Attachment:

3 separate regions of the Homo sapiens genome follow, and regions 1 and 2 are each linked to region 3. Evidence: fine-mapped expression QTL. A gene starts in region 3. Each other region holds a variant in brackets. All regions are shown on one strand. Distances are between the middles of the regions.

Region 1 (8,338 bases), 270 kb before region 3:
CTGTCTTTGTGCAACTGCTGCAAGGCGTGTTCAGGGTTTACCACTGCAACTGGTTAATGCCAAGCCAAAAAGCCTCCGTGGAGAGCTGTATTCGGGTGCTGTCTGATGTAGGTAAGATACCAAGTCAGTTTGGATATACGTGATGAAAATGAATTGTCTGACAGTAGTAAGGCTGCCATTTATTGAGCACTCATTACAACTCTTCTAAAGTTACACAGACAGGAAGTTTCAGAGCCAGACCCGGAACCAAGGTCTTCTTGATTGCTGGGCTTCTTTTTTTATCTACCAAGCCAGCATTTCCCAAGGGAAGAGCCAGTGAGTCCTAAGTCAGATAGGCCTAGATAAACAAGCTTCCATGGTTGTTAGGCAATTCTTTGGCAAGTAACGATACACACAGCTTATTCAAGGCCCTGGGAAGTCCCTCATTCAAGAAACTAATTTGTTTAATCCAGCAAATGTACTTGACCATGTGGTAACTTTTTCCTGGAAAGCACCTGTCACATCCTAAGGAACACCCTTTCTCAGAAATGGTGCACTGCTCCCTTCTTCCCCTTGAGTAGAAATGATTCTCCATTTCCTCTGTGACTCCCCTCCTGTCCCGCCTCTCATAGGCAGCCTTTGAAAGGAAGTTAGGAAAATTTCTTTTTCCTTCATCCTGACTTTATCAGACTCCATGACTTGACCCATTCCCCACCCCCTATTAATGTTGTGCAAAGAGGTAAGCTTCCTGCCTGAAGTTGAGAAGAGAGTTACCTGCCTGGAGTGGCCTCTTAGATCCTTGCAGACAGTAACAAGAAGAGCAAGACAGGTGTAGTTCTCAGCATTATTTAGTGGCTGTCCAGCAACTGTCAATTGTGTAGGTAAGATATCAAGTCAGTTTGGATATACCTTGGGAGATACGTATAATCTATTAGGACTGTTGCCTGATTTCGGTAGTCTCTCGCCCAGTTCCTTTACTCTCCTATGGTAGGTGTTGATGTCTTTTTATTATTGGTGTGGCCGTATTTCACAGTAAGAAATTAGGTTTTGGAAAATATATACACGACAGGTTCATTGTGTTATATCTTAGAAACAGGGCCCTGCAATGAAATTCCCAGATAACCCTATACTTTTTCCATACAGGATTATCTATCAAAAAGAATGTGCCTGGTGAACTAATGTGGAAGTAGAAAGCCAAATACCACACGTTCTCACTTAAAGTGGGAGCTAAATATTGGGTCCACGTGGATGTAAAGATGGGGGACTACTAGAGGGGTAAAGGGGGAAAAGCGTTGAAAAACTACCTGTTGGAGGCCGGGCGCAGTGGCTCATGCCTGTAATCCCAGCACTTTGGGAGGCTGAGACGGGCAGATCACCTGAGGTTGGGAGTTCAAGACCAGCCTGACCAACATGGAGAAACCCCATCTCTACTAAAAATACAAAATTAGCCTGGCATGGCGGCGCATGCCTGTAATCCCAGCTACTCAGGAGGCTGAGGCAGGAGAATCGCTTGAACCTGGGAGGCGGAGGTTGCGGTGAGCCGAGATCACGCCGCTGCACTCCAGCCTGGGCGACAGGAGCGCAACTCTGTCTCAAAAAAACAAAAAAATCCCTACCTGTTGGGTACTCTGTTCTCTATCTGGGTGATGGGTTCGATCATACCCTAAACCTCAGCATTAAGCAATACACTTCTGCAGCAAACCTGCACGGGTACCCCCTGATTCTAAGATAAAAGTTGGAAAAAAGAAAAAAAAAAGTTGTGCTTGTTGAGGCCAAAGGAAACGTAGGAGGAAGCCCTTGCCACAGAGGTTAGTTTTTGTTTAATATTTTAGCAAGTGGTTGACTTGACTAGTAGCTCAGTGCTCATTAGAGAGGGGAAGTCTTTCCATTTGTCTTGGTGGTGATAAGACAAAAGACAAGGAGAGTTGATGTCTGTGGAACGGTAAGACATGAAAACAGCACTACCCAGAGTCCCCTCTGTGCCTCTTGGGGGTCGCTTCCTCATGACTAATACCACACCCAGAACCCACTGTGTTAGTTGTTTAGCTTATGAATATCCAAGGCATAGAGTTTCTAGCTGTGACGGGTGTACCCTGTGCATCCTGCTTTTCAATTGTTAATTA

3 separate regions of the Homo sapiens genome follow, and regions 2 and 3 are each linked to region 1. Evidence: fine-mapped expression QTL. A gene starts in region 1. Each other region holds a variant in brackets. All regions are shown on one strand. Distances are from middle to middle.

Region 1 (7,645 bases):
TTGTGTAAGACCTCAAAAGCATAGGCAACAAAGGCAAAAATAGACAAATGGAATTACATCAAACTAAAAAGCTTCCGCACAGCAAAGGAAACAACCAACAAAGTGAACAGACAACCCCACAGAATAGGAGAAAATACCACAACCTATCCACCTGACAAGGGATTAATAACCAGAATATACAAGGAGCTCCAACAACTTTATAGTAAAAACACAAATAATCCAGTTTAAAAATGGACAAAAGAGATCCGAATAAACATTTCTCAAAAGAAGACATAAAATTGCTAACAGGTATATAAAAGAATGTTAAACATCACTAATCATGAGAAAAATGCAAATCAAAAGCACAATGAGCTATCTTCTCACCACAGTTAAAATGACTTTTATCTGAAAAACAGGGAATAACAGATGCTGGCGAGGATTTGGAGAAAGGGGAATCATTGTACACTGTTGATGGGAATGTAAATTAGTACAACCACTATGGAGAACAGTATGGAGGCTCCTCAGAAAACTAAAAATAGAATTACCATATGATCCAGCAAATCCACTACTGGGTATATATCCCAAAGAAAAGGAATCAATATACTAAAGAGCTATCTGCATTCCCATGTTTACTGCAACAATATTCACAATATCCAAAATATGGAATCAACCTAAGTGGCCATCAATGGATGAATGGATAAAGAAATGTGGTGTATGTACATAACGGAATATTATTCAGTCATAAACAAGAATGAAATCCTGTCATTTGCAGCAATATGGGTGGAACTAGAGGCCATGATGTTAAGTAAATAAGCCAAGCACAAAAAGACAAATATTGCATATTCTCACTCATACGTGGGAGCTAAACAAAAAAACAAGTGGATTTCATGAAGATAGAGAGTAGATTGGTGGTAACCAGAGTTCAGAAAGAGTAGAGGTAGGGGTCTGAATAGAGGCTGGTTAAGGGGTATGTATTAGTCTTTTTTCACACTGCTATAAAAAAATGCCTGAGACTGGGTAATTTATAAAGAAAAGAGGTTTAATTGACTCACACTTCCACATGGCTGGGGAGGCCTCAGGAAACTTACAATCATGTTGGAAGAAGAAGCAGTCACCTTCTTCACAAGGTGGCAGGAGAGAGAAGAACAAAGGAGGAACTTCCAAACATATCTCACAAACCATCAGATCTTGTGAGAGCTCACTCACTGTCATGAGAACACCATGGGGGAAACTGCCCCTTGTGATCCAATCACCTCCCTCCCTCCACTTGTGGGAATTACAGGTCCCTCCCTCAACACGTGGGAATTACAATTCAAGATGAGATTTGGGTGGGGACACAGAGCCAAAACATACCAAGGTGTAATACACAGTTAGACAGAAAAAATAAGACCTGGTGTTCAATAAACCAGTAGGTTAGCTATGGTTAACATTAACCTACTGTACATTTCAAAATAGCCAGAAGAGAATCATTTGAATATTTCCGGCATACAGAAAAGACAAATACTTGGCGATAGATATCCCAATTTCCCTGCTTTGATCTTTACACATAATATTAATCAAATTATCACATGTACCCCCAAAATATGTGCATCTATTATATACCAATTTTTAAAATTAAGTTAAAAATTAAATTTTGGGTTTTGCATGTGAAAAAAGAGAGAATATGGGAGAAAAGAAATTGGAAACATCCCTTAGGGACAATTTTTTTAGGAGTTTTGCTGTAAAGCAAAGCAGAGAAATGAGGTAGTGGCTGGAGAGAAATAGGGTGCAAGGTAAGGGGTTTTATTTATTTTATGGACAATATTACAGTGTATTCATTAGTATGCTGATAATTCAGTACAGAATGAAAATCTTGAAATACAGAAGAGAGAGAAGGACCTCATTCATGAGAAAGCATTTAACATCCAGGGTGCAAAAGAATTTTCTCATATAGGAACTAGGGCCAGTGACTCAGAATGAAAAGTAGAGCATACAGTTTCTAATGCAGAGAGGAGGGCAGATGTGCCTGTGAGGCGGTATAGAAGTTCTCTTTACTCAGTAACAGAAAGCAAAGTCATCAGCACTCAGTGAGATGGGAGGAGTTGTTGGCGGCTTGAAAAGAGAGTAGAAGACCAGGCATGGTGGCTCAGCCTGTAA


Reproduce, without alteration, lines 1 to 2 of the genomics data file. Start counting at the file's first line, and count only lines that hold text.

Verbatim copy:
3 separate regions of the Homo sapiens genome follow, and regions 1 and 2 are each linked to region 3. Evidence: fine-mapped expression QTL. A gene starts in region 3. Each other region holds a variant in brackets. All regions are shown on one strand. Distances are between the middles of the regions.

Region 1 (8,338 bases), 270 kb before region 3: